In bandying about references to hipster sociology and liberal arts wankers, I may be risking the danger of making the film sound even more unpleasant than it may already seem. Actually, in Tiny Furniture, the contents of the tin are far better than the label. Though the film’s characters are narcissistic, they are also warm and often likeable, or at least likably dislikable. 90210-by-way-of-Williamsburg’s Charlotte is particularly engaging as ‘Rich Girl with Problems’, and raffish pseudo-intellectual sous-chef Keith is incisively but subtly played by David Call – watching this in the cinema, I was mentally wagging my finger at the screen frantically thinking “yes, oh my god, he is such a type of twat – AHH!!.

This film may appear to deal in tiny emotional furniture, but the reality is an acutely perceptive look at an admittedly privileged generational sub-strata trying to find its feet, and coming to terms with a changing landscape. In one of the most sharply observed aspects of the film, Aura anxiously compares herself to her mother’s artistic fame. Finding some of her mum’s journals in their comically minimalist white shelving unit, she hopes to find meaning in her mother’s journey at the same age, but instead raids the journal for material for her next YouTube video, in a seemingly symbolic comment on how one generation has adapted from the last. Aura’s desire to create films is believable, but her fluctuation between desire and boredom is frustrating. It is not just feelings of oppression from the past that Aura seems to be reacting to, but a sense of generational indeterminacy. The ‘minutiae’ of this film’s themes have something current to say about what it means to want to create art now, and how the prevalence of ‘hipster culture’ both asserts difference while being a homogenizing force.

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2 thoughts on “Post-graduate delirium: Lena Dunham’s Tiny Furniture

  1. Pingback: ‘Tiny Furniture’ (2010) review | Wanderlust

  2. Ed Wall

    Incisive piece Sophia, and for my money a brilliantly dark and hilarious film (I wonder to what extent Dunham was influenced by Walt Stillman’s early films?) The points you make about hipster culture being a homogenising force (that is, a facist force) and the difficulties of being a young creative today are entirely valid. The film seems to cut deep into the heart of the problems that arise from too much self-awareness (tautological?) – something our generation seems to be particularly suffering from (and how incredibly self-aware – at a remove – to pull that feat off successfully). In other words, it seems to deal with the effects that the prevalence of ‘post-modern’ thought has had on our generation, (the malaise of the liberal intelligentsia) whilst being in some senses a part of that same dilemma (does that make the film meta meta, I wonder?). But also on another level I have to say, having experienced the world this film depicts first-hand, it totally skewers various New York ‘types’ (the mother pushing the child through the doorway is genius)- you could almost imagine from watching it that there will be quite a few people refusing to talk to Lena Dunham any time soon. She has an incredibly sharp eye. So maybe it’s more fitting to call this film ultra-realism – (going so far up your own arse to the extent of re-emerging, purged, from the mouth again)- the question I’d ask in the context is where satire ends and painful realism begins. Because none of these characters – smug and bored, painfully self-aware whilst grossly self-involved, stuck in their petty pretentions and totally unable to live – are any closer to finding that release, that freedom their situations appear so richly to promise. And there seems to be something deathly sad to me about this. No matter how repulsed I might be by ‘hipsterism’.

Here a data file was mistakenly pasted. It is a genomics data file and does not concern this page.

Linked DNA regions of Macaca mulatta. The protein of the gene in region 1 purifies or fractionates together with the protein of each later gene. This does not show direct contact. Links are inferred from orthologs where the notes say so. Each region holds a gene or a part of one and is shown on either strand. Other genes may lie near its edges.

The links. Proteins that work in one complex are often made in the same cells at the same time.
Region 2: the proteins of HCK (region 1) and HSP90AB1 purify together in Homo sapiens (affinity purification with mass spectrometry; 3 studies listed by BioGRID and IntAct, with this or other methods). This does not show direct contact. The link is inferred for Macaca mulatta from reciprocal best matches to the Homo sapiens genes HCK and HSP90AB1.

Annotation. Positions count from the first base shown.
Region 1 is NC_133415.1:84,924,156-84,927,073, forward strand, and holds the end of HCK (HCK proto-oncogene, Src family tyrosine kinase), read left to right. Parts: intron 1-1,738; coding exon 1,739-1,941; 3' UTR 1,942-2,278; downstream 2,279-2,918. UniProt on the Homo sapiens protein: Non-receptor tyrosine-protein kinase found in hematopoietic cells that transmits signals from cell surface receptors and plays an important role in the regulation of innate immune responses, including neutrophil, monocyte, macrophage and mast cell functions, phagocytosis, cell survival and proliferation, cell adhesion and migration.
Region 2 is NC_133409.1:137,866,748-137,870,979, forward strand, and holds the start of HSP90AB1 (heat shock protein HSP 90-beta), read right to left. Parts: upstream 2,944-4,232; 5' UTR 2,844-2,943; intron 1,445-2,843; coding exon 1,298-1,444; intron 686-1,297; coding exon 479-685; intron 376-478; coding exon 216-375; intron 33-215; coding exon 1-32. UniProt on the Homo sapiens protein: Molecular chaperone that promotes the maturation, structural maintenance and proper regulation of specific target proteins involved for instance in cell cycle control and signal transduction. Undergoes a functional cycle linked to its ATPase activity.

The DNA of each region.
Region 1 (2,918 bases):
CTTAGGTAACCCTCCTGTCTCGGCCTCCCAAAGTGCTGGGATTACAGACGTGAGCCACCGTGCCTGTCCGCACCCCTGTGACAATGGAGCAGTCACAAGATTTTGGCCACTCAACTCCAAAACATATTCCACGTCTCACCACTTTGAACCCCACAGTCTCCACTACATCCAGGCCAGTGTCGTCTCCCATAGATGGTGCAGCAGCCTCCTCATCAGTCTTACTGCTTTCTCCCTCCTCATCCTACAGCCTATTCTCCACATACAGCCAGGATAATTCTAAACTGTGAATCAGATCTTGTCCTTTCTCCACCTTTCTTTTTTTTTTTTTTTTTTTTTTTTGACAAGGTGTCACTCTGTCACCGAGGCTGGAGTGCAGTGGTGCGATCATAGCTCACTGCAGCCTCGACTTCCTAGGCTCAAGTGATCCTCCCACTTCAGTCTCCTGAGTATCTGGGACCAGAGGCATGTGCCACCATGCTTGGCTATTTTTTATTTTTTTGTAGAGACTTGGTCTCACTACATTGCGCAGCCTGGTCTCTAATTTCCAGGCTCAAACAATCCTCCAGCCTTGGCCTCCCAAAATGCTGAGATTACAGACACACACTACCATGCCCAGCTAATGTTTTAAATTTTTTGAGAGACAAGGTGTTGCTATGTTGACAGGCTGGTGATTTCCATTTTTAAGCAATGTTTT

p.s. apologies for the over-liberal use of parentheses.

    Reply